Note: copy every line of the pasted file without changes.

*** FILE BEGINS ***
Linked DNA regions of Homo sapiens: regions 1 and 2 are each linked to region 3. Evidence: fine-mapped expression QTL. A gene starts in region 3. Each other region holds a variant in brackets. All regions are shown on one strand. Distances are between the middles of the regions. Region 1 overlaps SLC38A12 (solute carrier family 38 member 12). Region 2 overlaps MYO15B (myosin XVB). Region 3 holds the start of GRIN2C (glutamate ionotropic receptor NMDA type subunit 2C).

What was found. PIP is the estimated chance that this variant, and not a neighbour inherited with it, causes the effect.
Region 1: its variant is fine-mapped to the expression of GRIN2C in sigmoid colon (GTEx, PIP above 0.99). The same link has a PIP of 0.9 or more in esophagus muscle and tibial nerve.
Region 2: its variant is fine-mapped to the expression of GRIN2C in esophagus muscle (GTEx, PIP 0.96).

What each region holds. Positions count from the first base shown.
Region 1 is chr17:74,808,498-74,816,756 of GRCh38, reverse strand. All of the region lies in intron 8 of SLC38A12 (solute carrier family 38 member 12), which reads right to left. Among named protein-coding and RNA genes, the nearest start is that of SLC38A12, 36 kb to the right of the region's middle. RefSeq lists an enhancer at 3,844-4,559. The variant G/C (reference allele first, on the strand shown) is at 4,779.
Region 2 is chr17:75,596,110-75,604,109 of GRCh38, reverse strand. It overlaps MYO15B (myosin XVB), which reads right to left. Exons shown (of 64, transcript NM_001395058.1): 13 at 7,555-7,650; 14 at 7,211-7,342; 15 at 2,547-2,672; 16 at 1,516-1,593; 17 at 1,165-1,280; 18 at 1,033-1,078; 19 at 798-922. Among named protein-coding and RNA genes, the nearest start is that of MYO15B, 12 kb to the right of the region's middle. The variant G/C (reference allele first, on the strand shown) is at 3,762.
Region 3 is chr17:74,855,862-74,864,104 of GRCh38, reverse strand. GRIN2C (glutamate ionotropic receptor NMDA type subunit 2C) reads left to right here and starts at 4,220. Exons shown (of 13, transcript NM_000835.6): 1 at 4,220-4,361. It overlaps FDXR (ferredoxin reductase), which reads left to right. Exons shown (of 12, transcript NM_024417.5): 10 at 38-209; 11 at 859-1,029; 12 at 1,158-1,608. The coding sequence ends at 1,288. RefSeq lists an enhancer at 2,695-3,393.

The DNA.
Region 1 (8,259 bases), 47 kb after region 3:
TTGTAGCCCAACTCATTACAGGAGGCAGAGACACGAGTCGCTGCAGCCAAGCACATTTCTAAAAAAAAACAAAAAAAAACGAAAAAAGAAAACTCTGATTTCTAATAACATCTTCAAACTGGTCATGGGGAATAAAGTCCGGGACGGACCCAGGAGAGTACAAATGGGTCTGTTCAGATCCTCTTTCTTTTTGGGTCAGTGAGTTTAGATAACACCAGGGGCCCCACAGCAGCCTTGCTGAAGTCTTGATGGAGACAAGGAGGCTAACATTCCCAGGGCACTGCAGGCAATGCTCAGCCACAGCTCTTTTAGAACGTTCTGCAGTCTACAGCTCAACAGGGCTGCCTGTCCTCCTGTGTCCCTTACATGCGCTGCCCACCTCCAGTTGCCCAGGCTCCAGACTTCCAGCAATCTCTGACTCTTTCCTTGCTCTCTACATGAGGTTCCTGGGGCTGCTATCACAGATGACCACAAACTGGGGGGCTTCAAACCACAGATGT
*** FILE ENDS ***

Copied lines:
Linked DNA regions of Homo sapiens: regions 1 and 2 are each linked to region 3. Evidence: fine-mapped expression QTL. A gene starts in region 3. Each other region holds a variant in brackets. All regions are shown on one strand. Distances are between the middles of the regions. Region 1 overlaps SLC38A12 (solute carrier family 38 member 12). Region 2 overlaps MYO15B (myosin XVB). Region 3 holds the start of GRIN2C (glutamate ionotropic receptor NMDA type subunit 2C).

What was found. PIP is the estimated chance that this variant, and not a neighbour inherited with it, causes the effect.
Region 1: its variant is fine-mapped to the expression of GRIN2C in sigmoid colon (GTEx, PIP above 0.99). The same link has a PIP of 0.9 or more in esophagus muscle and tibial nerve.
Region 2: its variant is fine-mapped to the expression of GRIN2C in esophagus muscle (GTEx, PIP 0.96).

What each region holds. Positions count from the first base shown.
Region 1 is chr17:74,808,498-74,816,756 of GRCh38, reverse strand. All of the region lies in intron 8 of SLC38A12 (solute carrier family 38 member 12), which reads right to left. Among named protein-coding and RNA genes, the nearest start is that of SLC38A12, 36 kb to the right of the region's middle. RefSeq lists an enhancer at 3,844-4,559. The variant G/C (reference allele first, on the strand shown) is at 4,779.
Region 2 is chr17:75,596,110-75,604,109 of GRCh38, reverse strand. It overlaps MYO15B (myosin XVB), which reads right to left. Exons shown (of 64, transcript NM_001395058.1): 13 at 7,555-7,650; 14 at 7,211-7,342; 15 at 2,547-2,672; 16 at 1,516-1,593; 17 at 1,165-1,280; 18 at 1,033-1,078; 19 at 798-922. Among named protein-coding and RNA genes, the nearest start is that of MYO15B, 12 kb to the right of the region's middle. The variant G/C (reference allele first, on the strand shown) is at 3,762.
Region 3 is chr17:74,855,862-74,864,104 of GRCh38, reverse strand. GRIN2C (glutamate ionotropic receptor NMDA type subunit 2C) reads left to right here and starts at 4,220. Exons shown (of 13, transcript NM_000835.6): 1 at 4,220-4,361. It overlaps FDXR (ferredoxin reductase), which reads left to right. Exons shown (of 12, transcript NM_024417.5): 10 at 38-209; 11 at 859-1,029; 12 at 1,158-1,608. The coding sequence ends at 1,288. RefSeq lists an enhancer at 2,695-3,393.

The DNA.
Region 1 (8,259 bases), 47 kb after region 3:
TTGTAGCCCAACTCATTACAGGAGGCAGAGACACGAGTCGCTGCAGCCAAGCACATTTCTAAAAAAAAACAAAAAAAAACGAAAAAAGAAAACTCTGATTTCTAATAACATCTTCAAACTGGTCATGGGGAATAAAGTCCGGGACGGACCCAGGAGAGTACAAATGGGTCTGTTCAGATCCTCTTTCTTTTTGGGTCAGTGAGTTTAGATAACACCAGGGGCCCCACAGCAGCCTTGCTGAAGTCTTGATGGAGACAAGGAGGCTAACATTCCCAGGGCACTGCAGGCAATGCTCAGCCACAGCTCTTTTAGAACGTTCTGCAGTCTACAGCTCAACAGGGCTGCCTGTCCTCCTGTGTCCCTTACATGCGCTGCCCACCTCCAGTTGCCCAGGCTCCAGACTTCCAGCAATCTCTGACTCTTTCCTTGCTCTCTACATGAGGTTCCTGGGGCTGCTATCACAGATGACCACAAACTGGGGGGCTTCAAACCACAGATGT